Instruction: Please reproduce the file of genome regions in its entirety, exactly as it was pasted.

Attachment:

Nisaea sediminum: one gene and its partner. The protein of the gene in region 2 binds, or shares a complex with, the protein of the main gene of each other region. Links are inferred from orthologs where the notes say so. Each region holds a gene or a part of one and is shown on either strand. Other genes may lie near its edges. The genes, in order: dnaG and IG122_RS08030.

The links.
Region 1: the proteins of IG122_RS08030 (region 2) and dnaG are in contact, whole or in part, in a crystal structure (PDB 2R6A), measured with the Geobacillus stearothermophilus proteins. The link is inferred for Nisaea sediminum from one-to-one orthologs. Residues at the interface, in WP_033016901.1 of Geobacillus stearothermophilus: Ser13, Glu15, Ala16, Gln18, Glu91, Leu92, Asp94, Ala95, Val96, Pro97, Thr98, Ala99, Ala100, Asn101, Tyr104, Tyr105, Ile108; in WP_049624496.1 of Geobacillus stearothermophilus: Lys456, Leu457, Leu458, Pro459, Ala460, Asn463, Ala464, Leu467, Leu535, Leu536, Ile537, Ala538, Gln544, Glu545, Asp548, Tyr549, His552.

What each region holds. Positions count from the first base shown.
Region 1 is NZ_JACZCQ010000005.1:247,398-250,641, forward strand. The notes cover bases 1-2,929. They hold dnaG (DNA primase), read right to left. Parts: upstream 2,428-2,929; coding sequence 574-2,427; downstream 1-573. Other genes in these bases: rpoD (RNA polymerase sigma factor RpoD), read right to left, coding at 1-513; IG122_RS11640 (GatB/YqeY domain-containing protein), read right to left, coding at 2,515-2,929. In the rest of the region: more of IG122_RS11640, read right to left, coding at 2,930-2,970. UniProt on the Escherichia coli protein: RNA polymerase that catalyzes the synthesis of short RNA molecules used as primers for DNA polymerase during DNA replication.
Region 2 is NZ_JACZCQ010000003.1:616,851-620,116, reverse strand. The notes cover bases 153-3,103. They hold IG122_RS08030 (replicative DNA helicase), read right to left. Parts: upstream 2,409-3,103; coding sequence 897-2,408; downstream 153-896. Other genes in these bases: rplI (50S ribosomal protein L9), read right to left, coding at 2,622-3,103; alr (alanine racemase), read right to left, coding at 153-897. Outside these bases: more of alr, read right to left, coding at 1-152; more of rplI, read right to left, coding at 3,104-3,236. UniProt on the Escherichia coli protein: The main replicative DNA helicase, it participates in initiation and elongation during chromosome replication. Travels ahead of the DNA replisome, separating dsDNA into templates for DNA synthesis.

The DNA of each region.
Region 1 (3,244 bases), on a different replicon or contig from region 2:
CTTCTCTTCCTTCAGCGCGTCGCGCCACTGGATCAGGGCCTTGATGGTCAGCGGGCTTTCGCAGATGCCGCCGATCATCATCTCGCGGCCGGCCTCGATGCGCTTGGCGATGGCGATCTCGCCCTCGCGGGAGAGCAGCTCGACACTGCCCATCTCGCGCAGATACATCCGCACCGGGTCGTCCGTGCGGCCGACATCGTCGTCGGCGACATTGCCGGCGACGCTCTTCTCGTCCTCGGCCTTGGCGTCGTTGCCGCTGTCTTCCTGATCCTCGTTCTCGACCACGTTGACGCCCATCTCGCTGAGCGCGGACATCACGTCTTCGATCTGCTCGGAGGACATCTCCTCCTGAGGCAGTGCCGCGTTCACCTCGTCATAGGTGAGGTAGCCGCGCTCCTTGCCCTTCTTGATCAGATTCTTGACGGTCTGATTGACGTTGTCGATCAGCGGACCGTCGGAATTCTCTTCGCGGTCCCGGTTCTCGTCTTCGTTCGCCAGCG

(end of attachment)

Nisaea sediminum: one gene and its partner. The protein of the gene in region 2 binds, or shares a complex with, the protein of the main gene of each other region. Links are inferred from orthologs where the notes say so. Each region holds a gene or a part of one and is shown on either strand. Other genes may lie near its edges. The genes, in order: dnaG and IG122_RS08030.

The links.
Region 1: the proteins of IG122_RS08030 (region 2) and dnaG are in contact, whole or in part, in a crystal structure (PDB 2R6A), measured with the Geobacillus stearothermophilus proteins. The link is inferred for Nisaea sediminum from one-to-one orthologs. Residues at the interface, in WP_033016901.1 of Geobacillus stearothermophilus: Ser13, Glu15, Ala16, Gln18, Glu91, Leu92, Asp94, Ala95, Val96, Pro97, Thr98, Ala99, Ala100, Asn101, Tyr104, Tyr105, Ile108; in WP_049624496.1 of Geobacillus stearothermophilus: Lys456, Leu457, Leu458, Pro459, Ala460, Asn463, Ala464, Leu467, Leu535, Leu536, Ile537, Ala538, Gln544, Glu545, Asp548, Tyr549, His552.

What each region holds. Positions count from the first base shown.
Region 1 is NZ_JACZCQ010000005.1:247,398-250,641, forward strand. The notes cover bases 1-2,929. They hold dnaG (DNA primase), read right to left. Parts: upstream 2,428-2,929; coding sequence 574-2,427; downstream 1-573. Other genes in these bases: rpoD (RNA polymerase sigma factor RpoD), read right to left, coding at 1-513; IG122_RS11640 (GatB/YqeY domain-containing protein), read right to left, coding at 2,515-2,929. In the rest of the region: more of IG122_RS11640, read right to left, coding at 2,930-2,970. UniProt on the Escherichia coli protein: RNA polymerase that catalyzes the synthesis of short RNA molecules used as primers for DNA polymerase during DNA replication.
Region 2 is NZ_JACZCQ010000003.1:616,851-620,116, reverse strand. The notes cover bases 153-3,103. They hold IG122_RS08030 (replicative DNA helicase), read right to left. Parts: upstream 2,409-3,103; coding sequence 897-2,408; downstream 153-896. Other genes in these bases: rplI (50S ribosomal protein L9), read right to left, coding at 2,622-3,103; alr (alanine racemase), read right to left, coding at 153-897. Outside these bases: more of alr, read right to left, coding at 1-152; more of rplI, read right to left, coding at 3,104-3,236. UniProt on the Escherichia coli protein: The main replicative DNA helicase, it participates in initiation and elongation during chromosome replication. Travels ahead of the DNA replisome, separating dsDNA into templates for DNA synthesis.

The DNA of each region.
Region 1 (3,244 bases), on a different replicon or contig from region 2:
CTTCTCTTCCTTCAGCGCGTCGCGCCACTGGATCAGGGCCTTGATGGTCAGCGGGCTTTCGCAGATGCCGCCGATCATCATCTCGCGGCCGGCCTCGATGCGCTTGGCGATGGCGATCTCGCCCTCGCGGGAGAGCAGCTCGACACTGCCCATCTCGCGCAGATACATCCGCACCGGGTCGTCCGTGCGGCCGACATCGTCGTCGGCGACATTGCCGGCGACGCTCTTCTCGTCCTCGGCCTTGGCGTCGTTGCCGCTGTCTTCCTGATCCTCGTTCTCGACCACGTTGACGCCCATCTCGCTGAGCGCGGACATCACGTCTTCGATCTGCTCGGAGGACATCTCCTCCTGAGGCAGTGCCGCGTTCACCTCGTCATAGGTGAGGTAGCCGCGCTCCTTGCCCTTCTTGATCAGATTCTTGACGGTCTGATTGACGTTGTCGATCAGCGGACCGTCGGAATTCTCTTCGCGGTCCCGGTTCTCGTCTTCGTTCGCCAGCG